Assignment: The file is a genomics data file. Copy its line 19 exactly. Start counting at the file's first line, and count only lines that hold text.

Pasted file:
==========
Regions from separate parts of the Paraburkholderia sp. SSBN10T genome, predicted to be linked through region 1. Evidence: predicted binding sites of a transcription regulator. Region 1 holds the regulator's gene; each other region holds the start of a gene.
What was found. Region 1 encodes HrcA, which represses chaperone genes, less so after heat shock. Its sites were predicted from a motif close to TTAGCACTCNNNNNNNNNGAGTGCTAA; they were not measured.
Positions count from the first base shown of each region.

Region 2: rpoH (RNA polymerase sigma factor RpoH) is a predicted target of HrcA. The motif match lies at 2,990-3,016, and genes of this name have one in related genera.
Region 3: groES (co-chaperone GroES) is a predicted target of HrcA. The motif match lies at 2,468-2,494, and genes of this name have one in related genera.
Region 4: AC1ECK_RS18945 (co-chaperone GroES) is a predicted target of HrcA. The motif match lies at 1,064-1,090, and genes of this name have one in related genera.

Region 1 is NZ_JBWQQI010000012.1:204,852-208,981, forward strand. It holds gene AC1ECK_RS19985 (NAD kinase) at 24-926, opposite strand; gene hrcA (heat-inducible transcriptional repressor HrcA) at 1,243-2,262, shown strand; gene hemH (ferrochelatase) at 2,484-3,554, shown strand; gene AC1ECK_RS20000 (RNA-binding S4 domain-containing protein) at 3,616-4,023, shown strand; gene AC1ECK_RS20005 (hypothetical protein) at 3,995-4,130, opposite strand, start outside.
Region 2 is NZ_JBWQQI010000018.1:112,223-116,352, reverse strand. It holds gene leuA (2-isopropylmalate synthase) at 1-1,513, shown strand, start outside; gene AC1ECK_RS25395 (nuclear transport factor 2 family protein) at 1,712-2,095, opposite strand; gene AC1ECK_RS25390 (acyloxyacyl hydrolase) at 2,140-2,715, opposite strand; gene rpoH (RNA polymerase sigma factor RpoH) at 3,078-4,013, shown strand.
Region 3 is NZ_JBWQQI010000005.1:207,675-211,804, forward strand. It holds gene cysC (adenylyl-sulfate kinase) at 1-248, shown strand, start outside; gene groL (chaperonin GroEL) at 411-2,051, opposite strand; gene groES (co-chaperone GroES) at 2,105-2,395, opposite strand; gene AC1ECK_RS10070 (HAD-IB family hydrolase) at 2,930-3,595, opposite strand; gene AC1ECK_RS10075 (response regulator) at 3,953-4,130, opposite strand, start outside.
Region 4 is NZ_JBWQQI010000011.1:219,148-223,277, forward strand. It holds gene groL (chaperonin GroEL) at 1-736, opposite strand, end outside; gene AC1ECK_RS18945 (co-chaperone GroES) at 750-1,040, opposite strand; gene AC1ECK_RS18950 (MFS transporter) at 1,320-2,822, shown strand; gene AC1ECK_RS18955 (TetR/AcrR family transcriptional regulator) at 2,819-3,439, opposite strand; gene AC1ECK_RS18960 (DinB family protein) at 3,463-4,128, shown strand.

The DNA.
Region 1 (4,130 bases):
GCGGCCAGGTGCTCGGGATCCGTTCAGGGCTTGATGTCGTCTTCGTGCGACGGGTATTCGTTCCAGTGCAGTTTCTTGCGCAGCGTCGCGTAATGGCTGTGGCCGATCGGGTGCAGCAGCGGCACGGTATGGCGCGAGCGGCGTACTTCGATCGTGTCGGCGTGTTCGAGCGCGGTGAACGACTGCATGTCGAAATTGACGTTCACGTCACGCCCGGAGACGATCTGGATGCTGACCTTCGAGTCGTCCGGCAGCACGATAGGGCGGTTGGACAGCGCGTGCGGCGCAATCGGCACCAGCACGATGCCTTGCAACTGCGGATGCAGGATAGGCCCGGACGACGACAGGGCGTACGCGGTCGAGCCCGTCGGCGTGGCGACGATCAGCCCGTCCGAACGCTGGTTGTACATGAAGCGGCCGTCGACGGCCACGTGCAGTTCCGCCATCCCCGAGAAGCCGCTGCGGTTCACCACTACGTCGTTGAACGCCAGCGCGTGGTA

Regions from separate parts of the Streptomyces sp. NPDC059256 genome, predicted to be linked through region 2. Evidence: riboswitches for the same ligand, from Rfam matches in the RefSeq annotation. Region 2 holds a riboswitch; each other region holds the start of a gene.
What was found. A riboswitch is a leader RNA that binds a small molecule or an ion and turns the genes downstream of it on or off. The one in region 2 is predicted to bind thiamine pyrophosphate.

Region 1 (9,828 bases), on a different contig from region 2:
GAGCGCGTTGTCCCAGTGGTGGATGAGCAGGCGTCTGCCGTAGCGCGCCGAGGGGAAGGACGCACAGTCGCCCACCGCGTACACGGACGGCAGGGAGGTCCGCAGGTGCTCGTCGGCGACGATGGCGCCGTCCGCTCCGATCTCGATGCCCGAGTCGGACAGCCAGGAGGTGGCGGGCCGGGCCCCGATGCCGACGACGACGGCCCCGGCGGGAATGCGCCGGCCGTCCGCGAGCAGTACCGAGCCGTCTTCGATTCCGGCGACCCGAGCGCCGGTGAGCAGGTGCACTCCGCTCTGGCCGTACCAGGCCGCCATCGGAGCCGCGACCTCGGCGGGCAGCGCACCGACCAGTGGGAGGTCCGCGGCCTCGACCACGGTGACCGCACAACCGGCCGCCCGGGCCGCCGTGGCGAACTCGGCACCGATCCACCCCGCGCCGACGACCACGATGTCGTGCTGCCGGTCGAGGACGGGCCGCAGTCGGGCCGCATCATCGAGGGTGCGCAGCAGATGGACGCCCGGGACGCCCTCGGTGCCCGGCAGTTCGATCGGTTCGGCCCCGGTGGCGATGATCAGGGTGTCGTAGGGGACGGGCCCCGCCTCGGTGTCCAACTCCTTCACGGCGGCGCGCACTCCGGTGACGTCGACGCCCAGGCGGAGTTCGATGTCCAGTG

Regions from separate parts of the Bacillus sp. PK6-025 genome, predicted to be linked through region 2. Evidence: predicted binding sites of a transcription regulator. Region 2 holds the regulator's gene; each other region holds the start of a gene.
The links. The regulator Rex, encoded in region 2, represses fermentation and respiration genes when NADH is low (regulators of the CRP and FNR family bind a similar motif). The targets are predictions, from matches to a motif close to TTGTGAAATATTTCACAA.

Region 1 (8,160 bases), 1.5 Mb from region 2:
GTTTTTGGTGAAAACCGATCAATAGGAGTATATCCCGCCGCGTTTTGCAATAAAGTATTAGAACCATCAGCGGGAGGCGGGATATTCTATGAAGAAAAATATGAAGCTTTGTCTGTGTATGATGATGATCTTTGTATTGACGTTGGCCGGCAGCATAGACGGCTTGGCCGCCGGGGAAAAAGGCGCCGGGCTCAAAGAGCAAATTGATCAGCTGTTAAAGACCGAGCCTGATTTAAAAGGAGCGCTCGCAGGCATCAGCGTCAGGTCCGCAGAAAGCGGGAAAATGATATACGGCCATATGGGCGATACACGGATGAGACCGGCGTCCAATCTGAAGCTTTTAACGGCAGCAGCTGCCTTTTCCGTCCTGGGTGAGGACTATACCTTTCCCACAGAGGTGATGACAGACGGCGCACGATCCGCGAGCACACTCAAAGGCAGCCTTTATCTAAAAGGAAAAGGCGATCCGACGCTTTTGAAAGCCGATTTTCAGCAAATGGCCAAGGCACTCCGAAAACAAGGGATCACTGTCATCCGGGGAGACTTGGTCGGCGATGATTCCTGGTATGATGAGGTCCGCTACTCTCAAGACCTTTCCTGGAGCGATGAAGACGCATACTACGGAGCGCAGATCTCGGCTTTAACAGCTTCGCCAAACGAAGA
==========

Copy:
The links. The regulator Rex, encoded in region 2, represses fermentation and respiration genes when NADH is low (regulators of the CRP and FNR family bind a similar motif). The targets are predictions, from matches to a motif close to TTGTGAAATATTTCACAA.